What are the different types of patents in the United States?

| Oct 18, 2019 | Patents |

If you have invented a new product or made a new discovery, you want to protect it so that no one else can profit from your idea. Perhaps the best way to accomplish this is by obtaining a patent. Patents last from 15 to 20 years, during which time you have the exclusive right to use your idea to make and sell products.

However, if this is your first patent, you may feel confusion over which type you should obtain. In the United States, there are three types of patents available, and each protects something different.

Design patents

A design patent protects the appearance of an object, not the invention itself. Design patents can be confusing. Despite the definition of design being an object’s surface ornamentation, the design and the object must be inseparable. In this context, the surface ornamentation can include an object’s configuration or shape.

Unlike the other types of patents, the term of the design patent begins on the date of issue, rather than the date of application, and lasts for 15 years.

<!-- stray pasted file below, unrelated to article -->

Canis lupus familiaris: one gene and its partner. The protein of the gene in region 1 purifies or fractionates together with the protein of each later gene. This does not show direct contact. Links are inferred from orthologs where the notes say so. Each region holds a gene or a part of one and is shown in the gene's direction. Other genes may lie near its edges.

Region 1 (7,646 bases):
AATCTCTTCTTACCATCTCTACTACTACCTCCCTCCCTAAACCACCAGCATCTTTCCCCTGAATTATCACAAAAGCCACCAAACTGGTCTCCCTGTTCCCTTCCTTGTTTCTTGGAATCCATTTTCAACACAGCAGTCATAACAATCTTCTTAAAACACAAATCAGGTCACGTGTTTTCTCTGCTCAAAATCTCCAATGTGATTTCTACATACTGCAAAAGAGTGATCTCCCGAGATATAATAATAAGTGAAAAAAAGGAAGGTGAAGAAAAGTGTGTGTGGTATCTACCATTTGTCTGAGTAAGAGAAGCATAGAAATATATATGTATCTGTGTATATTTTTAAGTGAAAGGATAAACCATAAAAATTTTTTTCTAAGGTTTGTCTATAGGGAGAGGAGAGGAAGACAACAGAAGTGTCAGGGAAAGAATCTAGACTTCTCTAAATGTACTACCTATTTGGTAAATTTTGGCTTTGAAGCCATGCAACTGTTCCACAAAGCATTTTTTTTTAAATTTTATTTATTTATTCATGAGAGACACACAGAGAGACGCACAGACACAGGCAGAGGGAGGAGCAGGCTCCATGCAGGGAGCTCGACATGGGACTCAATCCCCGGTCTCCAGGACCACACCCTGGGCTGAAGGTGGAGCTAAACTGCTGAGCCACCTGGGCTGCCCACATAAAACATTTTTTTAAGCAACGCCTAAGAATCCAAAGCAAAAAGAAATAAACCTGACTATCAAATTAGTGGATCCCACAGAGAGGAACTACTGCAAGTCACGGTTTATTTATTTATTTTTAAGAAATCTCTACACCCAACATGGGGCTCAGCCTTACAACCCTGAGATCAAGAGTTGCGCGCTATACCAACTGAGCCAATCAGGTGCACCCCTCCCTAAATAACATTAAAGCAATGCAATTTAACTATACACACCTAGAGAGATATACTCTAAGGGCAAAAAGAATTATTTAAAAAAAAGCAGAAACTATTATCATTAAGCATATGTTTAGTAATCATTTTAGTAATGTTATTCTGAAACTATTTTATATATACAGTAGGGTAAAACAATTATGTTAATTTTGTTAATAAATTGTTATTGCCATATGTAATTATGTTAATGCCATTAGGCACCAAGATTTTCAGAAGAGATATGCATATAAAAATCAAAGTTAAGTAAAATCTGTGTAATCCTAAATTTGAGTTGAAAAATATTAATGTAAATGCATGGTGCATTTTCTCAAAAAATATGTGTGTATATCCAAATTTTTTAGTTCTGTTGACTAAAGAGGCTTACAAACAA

Utility patents

The most commonly sought type of patent is the utility patent. It protects new and useful manufactures, machines, processes and composition of matter. In other words, a utility patent protects what you most likely think of when you hear the term “new invention.”

However, you do not need to develop an entirely new product to obtain a utility patent. If you find a way to improve an existing machine, process, etc. in a way that is new and useful, you may obtain a utility patent to protect your rights to the improvement you developed.

Once you receive a utility patent, it is good for 20 years from the application date.

Plant patents

If you are a horticulturist, you may conduct experiments in cross-breeding plants that result in an entirely new species. A plant patent gives you exclusive rights to use and sell the plant, as well as to reproduce it. One of the criteria for obtaining a plant patent is that you must demonstrate the plant’s ability to reproduce asexually, i.e., from a cutting or graft rather than from a seed. Like a utility patent, a plant patent’s term is 20 years from the date of application.